Party Poker statement regarding UIGA
On 30 September 2006, the United States Congress passed The Safe Port Act. That measure also contained certain provisions known as the ‘Unlawful Internet Gambling Enforcement Act of 2006’ that will affect the processing of payments between US customers and online gaming companies, including PartyGaming, that are publicly traded and licensed and regulated in respected jurisdictions.
The Act is expected to be signed into law by President Bush within the next two weeks. If signed into law, it will immediately make unlawful the receipt by a gambling business of proceeds or monies in connection with unlawful internet gambling. The Act does not clarify the definition of unlawful gambling. However, as the first piece of Federal legislation dealing explicitly with internet gaming, it does make clear that the US government intends to stop the flow of funds from Americans to online gaming operators through criminal sanction. The Act also asserts that, under US law, a wager must be permitted under the laws both of the customer’s place of residence and that of the operator.
After taking extensive legal advice, the Board of PartyGaming Plc has concluded that the new legislation, if signed into law, will make it practically impossible to provide US residents with access to its real money poker and other real money gaming sites. As a result of this development, the Board of PartyGaming has determined that if the President signs the Act into law, the Company will suspend all real money gaming business with US residents, and such suspension will continue indefinitely, subject to clarification of the interpretation and enforcement of US law and the impact on financial institutions of this and other related legislation. Access to PartyGaming's online gaming sites for the Group's US free play customers will be unaffected. Access for all of PartyGaming’s non-US customers will also be unaffected.
The Group’s strategic focus remains on developing its existing markets outside of the US and on developing new markets and products. Should activities in the US be suspended, the Directors will also seek to re-align the Group's cost base to accommodate the changed business environment. However, any such suspension would also result in the Group’s financial performance falling significantly short of consensus forecasts for 2006 and 2007.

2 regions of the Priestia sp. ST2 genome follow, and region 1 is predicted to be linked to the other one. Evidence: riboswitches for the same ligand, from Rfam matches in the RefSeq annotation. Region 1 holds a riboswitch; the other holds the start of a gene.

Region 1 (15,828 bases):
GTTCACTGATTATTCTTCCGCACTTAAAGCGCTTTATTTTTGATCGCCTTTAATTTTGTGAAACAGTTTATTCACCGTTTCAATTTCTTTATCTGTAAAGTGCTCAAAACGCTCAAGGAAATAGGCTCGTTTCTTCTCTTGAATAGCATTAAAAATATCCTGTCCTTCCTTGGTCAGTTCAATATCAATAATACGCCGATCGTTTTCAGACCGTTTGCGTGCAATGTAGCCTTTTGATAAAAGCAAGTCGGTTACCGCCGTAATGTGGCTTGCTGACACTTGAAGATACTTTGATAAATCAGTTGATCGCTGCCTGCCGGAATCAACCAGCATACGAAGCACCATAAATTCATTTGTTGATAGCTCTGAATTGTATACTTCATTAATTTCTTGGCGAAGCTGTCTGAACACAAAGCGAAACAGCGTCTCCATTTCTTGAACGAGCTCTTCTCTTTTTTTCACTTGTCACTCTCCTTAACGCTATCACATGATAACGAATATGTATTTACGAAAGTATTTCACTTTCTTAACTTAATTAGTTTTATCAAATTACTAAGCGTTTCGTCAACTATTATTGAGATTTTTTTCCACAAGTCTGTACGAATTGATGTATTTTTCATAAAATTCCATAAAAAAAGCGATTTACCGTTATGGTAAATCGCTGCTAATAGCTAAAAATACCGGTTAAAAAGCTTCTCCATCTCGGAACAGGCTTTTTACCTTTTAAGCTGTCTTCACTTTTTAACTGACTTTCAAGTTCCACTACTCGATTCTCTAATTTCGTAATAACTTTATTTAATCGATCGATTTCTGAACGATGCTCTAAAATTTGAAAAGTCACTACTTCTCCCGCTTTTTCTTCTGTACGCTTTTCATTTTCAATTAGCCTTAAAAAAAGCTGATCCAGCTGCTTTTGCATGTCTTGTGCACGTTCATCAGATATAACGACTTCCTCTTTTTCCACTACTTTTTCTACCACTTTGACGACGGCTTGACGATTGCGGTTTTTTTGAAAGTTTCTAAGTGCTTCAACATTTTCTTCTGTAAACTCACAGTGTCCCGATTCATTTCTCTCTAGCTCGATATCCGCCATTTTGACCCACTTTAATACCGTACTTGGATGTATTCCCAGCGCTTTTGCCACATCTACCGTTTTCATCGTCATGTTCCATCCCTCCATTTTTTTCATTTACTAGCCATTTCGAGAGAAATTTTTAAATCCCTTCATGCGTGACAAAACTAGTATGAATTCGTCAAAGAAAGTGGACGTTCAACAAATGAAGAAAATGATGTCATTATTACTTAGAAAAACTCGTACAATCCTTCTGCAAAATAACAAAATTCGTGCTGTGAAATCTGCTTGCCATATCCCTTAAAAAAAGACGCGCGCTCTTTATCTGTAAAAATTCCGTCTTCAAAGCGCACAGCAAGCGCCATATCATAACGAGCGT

Mitch Garber, Chief Executive Officer of PartyGaming, said:
"This development is a significant setback for our company, our shareholders, our players and our industry. While US horse race betting, state lotteries, fantasy contests and certain other online gaming activities have been exclusively protected under the new law, we are disappointed that the popularity and skill of poker in particular have not also been specifically protected. The Board respects the laws of the US Government, and will continue to analyse their applicability, but also continues to believe that a regulatory framework for online gaming, including poker and casino gaming is the only sustainable long term solution.
"We have a substantial gaming business outside the US, one that is highly profitable and growing rapidly on one of the most technologically advanced platforms available. In the first half of 2006 our non-US business generated revenues of $150 million, a 151% increase over the comparable period in the previous year. Gaming on the internet is already a popular form of entertainment for millions of adults and we will continue to expand our business into new territories, offering fun, responsible and friendly competition in a safe and secure environment for customers around the world. PartyGaming is by far the largest online gaming company in terms of non-US business and liquidity and we intend to focus on and increase our advantage in that area."